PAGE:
$14,938,570 (USA) (11 January 2013)
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Company Credits

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Technical Specs

Runtime:

| (rough cut)

Sound Mix:

|

Color:

Aspect Ratio:

2.35 : 1
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Did You Know?

Trivia

Mark Ruffalo, Sam Rockwell and Javier Bardem were considered for various roles. See more »

Goofs

When John Amato drives up to the lady's apartment to drop her off, he gets out on the right hand side of the Cadillac. When he returns to the car to drive away, he gets in on the left hand side where he is shot by Jackie. See more »

Quotes

Jackie Cogan: Very few guys know me
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Connections

Featured in At the Movies: Cannes Film Festival 2012 (2012) See more »

Soundtracks

I Think This Town Is Nervous
Written by Hugo Justin Race
Performed by The Wreckery
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User Reviews

 
Every review I've read has been wrong
14 December 2012 | by (United States) – See all my reviews

If you want to watch Scarface - go watch Scarface. This movie isn't. KTS is a 180 from the majority of crime classics and their many copycats.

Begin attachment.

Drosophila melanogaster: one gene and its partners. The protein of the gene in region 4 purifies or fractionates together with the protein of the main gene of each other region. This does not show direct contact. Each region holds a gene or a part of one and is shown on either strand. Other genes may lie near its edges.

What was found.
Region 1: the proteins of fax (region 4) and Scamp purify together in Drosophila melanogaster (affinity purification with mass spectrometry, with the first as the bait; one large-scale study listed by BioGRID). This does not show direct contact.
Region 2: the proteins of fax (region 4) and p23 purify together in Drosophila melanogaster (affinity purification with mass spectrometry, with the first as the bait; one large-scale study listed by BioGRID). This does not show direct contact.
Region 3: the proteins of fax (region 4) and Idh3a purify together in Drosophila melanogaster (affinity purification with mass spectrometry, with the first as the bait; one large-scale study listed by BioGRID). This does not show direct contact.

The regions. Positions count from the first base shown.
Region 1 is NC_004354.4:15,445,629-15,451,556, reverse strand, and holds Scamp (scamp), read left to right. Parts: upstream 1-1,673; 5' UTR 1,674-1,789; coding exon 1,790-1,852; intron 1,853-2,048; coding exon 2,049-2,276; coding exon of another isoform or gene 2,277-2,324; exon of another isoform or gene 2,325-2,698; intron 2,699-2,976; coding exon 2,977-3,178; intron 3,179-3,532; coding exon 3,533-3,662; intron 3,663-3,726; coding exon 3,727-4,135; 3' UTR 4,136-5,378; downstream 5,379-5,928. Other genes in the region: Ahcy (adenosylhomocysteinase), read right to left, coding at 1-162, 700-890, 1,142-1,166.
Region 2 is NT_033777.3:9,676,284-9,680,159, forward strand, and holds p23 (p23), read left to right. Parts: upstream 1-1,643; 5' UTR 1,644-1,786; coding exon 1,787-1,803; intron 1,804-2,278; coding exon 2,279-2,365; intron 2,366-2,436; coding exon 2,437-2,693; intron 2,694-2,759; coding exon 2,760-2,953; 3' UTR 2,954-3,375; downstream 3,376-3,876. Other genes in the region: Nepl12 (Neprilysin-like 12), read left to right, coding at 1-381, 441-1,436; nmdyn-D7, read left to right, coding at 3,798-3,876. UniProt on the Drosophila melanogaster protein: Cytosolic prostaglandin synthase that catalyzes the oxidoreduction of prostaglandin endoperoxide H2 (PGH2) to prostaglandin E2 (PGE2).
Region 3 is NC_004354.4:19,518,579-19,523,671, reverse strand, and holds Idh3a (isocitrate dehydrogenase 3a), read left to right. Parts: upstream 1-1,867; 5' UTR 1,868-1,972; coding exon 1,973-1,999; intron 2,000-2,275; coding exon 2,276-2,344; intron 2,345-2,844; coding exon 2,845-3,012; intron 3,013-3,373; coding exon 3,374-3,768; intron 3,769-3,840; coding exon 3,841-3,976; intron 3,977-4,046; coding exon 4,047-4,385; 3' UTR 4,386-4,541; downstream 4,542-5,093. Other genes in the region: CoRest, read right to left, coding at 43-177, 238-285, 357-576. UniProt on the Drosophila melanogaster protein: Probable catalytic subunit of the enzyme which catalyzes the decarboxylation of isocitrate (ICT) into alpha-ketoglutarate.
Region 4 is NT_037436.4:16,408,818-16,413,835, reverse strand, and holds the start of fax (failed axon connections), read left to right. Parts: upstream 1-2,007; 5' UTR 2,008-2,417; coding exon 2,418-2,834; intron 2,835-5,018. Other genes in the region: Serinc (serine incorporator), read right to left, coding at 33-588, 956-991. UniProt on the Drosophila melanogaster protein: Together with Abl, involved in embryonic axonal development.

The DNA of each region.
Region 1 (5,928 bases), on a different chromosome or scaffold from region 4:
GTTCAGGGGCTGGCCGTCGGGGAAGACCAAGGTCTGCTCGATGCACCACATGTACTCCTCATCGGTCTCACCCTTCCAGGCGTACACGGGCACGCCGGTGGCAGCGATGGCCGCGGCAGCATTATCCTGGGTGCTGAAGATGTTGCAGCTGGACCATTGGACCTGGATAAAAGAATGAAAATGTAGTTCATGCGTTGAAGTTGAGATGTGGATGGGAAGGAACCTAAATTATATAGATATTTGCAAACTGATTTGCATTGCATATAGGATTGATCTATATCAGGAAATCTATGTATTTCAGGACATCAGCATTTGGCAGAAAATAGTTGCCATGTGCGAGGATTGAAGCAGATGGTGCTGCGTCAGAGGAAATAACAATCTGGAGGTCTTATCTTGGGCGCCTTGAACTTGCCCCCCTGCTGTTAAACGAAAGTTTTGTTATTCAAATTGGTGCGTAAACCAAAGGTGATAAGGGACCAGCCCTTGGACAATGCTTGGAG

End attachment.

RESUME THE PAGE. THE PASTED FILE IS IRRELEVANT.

The factor that clumps most crime genre flicks together is the top-down perspective. For instance, in the Departed it was the rats joining up with the heads of their respective sides of the law - Costello and Queenin. The same with Pauli in Goodfellas, the Don in Godfather.

KTS splits apart because it is a film about crime from the perspective of the prey. The opening shot is a junkie in a cold, wet New Orleans wind, lost in a whirlwind of trash against harsh white sky. This is the view of hopelessness - its also the familiarity of many post-disaster neighborhoods. These characters absorbed into the criminal underworld, not because they are evil, but because they haven't many other options and they're too dumb to know the danger they are in. This is the what KTS communicates to us with the background broadcast of the '08 elections and financial meltdown.